Prep a “necessities bag”
When packing in a rush, a structured moving checklist may go the window. However, no matter how quickly you move, you absolutely need to make sure the most important items stay close by. These items are:
- Important papers or financial items (like checkbooks)
- Phone chargers
- Daily routine toiletries, like toothpaste and moisturizer
- 1 – 2 outfits for changing into
With this handy bag at the ready, you may move and have no idea where that favorite mug or comfy sweater is, but you’ll have the core items you definitely need.
Get pro help (for as little as $200)
As capable as you are, last minute movers have experience getting boxes loaded into cars at shocking speeds.
Let’s face it, if you could afford a $5,000 move, you probably don’t need most of the tips on this list. Luckily, if you call up your local truck rental place and they have something available, pairing a local rental truck with local movers can actually be super affordable, and might save your life during a last minute move!
While movers used to be expensive, the new gig economy has made it easier to hire movers that are actually affordable. In some cases, packing and/or labor help can be as little as $200.
Which, for most, is well worth countless hours of stress and squabbles. As stressed as you probably are, it’s hard to move your whole place knowing a pro moving team would have gotten the items into your truck safely – and in a fraction of the time.
Sites like HireAHelper have a vast network of local movers and will personally call them for you at the last minute to find someone who’s trustworthy and available right now. Their moving agents still compare your last minute options by their reviews and price point, don’t worry.
It’s true, your mover usually doesn’t have to be booked weeks or months in advance, it just helps.
Finish up with any mandatory clean up
If selling a home, it feels good to leave the home clean. If renting, cleaning is a necessity – especially if you want that much needed deposit back. At the very least, clean these top five items that leave the biggest “oh this looks clean” impression:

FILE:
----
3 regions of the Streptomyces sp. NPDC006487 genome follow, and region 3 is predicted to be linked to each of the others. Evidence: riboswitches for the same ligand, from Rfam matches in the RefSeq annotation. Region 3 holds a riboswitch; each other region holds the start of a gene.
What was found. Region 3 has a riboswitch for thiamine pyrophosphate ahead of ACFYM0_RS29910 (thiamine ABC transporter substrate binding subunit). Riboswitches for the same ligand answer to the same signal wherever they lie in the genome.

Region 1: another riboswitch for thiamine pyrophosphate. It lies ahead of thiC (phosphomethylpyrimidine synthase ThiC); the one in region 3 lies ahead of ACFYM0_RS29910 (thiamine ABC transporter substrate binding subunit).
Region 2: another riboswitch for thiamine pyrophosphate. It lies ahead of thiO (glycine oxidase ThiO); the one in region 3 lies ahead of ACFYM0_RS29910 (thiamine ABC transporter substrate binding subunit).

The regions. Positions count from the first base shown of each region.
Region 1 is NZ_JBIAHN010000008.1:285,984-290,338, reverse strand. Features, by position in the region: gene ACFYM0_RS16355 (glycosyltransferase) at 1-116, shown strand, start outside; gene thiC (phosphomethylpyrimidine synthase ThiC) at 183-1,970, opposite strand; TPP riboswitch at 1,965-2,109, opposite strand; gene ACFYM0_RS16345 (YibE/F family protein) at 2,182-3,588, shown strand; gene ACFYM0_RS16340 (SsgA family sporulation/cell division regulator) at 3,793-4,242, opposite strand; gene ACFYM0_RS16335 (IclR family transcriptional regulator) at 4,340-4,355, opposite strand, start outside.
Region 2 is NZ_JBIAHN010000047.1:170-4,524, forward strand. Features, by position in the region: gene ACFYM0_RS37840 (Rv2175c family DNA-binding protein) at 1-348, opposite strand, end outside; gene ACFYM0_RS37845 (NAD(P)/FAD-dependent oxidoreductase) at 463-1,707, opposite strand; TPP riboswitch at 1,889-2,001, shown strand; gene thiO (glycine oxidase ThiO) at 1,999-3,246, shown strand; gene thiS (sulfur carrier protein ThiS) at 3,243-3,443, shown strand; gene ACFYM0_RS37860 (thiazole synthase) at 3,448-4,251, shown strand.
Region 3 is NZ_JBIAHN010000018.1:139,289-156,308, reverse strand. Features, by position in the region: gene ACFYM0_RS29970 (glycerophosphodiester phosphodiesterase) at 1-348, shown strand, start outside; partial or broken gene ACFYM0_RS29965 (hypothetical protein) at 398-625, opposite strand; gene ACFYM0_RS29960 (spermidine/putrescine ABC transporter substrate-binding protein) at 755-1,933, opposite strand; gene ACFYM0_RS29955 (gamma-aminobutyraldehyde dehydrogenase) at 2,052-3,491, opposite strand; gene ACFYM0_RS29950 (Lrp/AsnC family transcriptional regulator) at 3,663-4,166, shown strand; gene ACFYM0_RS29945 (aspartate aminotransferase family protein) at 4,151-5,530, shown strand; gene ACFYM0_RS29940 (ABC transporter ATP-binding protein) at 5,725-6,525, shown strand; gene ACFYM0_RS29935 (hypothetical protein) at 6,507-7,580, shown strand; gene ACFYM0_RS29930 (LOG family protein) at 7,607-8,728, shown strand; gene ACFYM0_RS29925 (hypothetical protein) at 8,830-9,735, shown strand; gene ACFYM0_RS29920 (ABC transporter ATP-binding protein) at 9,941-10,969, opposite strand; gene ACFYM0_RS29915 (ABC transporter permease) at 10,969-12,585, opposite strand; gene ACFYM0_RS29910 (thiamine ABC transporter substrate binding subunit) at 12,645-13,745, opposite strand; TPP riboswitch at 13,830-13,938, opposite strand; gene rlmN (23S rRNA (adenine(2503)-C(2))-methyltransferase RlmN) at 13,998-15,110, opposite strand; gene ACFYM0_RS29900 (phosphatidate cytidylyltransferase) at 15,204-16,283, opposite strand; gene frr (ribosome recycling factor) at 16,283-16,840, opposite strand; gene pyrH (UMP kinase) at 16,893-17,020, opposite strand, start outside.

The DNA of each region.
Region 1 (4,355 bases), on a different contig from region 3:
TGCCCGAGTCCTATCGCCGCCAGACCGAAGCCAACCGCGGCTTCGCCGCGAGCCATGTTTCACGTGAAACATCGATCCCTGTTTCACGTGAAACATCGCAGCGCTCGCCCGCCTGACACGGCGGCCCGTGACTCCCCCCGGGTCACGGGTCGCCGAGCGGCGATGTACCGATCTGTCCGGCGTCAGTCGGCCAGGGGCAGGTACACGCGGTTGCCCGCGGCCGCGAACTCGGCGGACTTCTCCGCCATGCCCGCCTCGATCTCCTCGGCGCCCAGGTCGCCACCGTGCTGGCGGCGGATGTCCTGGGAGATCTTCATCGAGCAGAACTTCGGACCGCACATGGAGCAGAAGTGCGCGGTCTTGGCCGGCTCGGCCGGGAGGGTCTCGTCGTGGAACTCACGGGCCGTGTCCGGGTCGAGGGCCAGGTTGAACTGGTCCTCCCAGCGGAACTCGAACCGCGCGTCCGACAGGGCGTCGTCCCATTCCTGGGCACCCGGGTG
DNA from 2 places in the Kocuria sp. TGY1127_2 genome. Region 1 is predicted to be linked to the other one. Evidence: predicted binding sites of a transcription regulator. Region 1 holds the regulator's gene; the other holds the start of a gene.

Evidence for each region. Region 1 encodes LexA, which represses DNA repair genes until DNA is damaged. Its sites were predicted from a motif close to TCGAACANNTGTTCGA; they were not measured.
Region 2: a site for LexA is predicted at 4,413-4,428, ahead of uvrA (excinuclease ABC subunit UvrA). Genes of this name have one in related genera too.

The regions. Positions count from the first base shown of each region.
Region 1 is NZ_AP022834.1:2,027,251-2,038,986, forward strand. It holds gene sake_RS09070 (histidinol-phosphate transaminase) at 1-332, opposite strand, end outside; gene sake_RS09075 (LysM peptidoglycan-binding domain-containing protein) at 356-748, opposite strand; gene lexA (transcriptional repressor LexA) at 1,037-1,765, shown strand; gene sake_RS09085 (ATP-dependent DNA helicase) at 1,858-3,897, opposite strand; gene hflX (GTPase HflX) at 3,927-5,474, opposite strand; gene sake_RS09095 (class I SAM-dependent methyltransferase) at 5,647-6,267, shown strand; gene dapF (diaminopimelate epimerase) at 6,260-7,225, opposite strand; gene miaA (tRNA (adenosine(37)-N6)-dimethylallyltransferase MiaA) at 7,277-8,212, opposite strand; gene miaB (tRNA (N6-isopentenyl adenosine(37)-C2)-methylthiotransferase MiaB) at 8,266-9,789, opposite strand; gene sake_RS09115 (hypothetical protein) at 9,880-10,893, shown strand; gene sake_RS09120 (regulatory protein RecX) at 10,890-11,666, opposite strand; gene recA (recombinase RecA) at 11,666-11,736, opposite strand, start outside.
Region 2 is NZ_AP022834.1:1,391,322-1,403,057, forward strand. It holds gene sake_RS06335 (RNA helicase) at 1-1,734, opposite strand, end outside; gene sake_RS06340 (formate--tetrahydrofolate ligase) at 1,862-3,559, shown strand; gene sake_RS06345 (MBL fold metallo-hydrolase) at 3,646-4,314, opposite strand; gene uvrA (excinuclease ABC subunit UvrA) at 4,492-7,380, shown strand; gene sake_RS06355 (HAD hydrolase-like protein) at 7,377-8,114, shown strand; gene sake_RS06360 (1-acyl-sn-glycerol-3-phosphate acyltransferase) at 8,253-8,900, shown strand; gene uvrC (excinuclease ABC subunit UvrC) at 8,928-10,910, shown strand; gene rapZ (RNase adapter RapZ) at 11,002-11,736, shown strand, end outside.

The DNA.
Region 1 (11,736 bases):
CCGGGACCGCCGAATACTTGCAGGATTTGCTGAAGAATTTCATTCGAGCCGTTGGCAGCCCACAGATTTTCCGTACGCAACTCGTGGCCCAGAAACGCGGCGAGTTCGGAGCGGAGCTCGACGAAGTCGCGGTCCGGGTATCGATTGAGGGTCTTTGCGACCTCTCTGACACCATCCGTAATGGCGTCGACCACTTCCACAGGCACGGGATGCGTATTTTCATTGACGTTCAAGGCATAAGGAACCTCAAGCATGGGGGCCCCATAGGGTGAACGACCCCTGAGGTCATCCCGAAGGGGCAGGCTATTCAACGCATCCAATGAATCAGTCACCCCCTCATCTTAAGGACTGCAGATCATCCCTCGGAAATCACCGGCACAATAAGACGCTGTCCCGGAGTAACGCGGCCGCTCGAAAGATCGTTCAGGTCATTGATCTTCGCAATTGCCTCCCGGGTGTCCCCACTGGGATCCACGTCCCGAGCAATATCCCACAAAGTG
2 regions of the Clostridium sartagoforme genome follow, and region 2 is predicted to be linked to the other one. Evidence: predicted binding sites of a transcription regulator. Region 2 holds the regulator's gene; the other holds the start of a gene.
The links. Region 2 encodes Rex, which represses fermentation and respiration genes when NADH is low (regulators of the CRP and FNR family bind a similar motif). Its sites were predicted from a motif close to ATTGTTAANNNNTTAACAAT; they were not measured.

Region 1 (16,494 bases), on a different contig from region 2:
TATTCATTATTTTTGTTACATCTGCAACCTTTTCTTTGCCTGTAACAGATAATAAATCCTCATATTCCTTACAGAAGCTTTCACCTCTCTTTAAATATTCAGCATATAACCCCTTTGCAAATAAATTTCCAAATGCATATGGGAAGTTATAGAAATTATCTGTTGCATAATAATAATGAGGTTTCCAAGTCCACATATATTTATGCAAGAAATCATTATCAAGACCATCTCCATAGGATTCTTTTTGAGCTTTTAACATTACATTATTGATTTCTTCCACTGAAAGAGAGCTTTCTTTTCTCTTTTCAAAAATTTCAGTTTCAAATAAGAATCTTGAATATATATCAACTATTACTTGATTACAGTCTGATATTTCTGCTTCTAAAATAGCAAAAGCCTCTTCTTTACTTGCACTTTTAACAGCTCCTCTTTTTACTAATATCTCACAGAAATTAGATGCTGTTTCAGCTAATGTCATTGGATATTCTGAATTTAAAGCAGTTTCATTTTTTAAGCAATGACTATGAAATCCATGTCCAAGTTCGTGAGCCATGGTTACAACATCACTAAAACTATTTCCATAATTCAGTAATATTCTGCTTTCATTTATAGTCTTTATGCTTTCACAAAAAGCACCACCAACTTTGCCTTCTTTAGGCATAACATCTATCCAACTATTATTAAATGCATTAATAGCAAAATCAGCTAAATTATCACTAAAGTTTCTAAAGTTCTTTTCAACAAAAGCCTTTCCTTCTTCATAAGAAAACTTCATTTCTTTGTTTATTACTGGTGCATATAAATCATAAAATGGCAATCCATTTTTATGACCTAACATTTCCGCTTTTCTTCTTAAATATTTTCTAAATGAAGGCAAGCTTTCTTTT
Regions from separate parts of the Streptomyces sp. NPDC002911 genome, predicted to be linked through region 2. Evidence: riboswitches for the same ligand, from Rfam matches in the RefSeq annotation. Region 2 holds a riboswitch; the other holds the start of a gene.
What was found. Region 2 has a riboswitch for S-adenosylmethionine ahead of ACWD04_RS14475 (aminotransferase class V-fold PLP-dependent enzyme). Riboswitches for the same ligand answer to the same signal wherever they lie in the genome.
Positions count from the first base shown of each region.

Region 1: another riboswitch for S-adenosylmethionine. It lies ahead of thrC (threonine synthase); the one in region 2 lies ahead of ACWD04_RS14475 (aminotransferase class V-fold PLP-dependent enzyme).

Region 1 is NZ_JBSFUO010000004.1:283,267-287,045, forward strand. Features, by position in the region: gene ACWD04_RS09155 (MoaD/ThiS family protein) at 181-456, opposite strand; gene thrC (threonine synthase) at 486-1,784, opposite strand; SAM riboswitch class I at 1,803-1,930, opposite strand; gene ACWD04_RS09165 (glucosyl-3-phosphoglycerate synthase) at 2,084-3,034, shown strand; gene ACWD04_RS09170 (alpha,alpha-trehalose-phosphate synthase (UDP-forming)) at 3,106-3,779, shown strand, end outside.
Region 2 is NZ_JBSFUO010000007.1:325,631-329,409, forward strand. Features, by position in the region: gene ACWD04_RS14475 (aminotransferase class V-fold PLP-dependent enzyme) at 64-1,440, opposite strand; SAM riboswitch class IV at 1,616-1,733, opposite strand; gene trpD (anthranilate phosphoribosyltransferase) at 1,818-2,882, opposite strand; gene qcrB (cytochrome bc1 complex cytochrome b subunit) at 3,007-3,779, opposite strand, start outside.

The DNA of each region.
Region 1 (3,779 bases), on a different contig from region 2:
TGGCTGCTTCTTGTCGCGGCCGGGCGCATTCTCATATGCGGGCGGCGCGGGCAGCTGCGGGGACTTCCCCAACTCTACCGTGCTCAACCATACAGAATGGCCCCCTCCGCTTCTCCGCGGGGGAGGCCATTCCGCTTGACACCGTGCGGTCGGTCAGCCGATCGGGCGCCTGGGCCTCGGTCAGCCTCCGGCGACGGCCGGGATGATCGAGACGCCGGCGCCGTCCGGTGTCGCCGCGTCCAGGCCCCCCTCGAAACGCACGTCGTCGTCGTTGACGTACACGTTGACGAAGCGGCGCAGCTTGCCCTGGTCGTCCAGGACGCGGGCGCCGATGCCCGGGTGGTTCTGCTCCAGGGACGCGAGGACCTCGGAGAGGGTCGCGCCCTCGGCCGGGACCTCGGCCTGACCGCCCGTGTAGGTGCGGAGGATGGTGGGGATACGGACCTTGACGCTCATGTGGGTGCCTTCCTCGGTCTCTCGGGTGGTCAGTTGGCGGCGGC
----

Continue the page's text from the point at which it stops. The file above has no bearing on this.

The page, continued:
- Kitchen cabinets and counters
- The refrigerator (especially the inside)
- Bathtub or shower
- Bathroom counters & toilet
- The stovetop
A sparkling bathroom counter and nice looking stove make a massive impact on a landlord perceiving the home as “doesn’t look so good”…or passing inspection.
Protip: Make sure not everything gets cleaned up – back up important files on your laptop or computer so nothing accidentally gets lost if your computer gets damaged or lost in the panic!
How Long Does It Take to Pack a 2 Bedroom or 3 Bedroom Home?
The precise amount of time it takes to pack depends on the amount of stuff one has, but here are ballpark figures cited for a professional mover to move the place after you’re done packing, depending on the home style:
- 1 bedroom apartment: 2 – 4 hours
- 2 bedroom apartment: 3 – 5 hours
- 3 bedroom house: 6 – 10 hours
- 4 bedroom house: 8 – 12 hours
Please note: these are estimated moving times for professional movers moving a house, NOT the average person or family.
Most people who pack their own home need a much longer amount of time to have their home packed, compared to movers. Usually it takes minimum of a few days for a 1–2 bedroom home.
Can movers really pack that much faster than me?
Yes, they can.
No matter how efficient, organized and strong one is, a professional mover has the training and experience to pack a home at an incredible, near-unprecedented speed. A professional is trained to get multiple 5-star reviews one to three times a day! There is nothing they haven’t seen or done.
Get Help Loading Your Truck
See prices for movers by the hour – instantly.
Read real customer reviews.
Easily book your help online.
Not only that, but because they work in teams (typically a minimum of two), vetted movers know how tackle any job as a united, “we got this” team, unlike most couples or families who’ve only moved a few times and still find lifting the couch “you got it!?” challenging.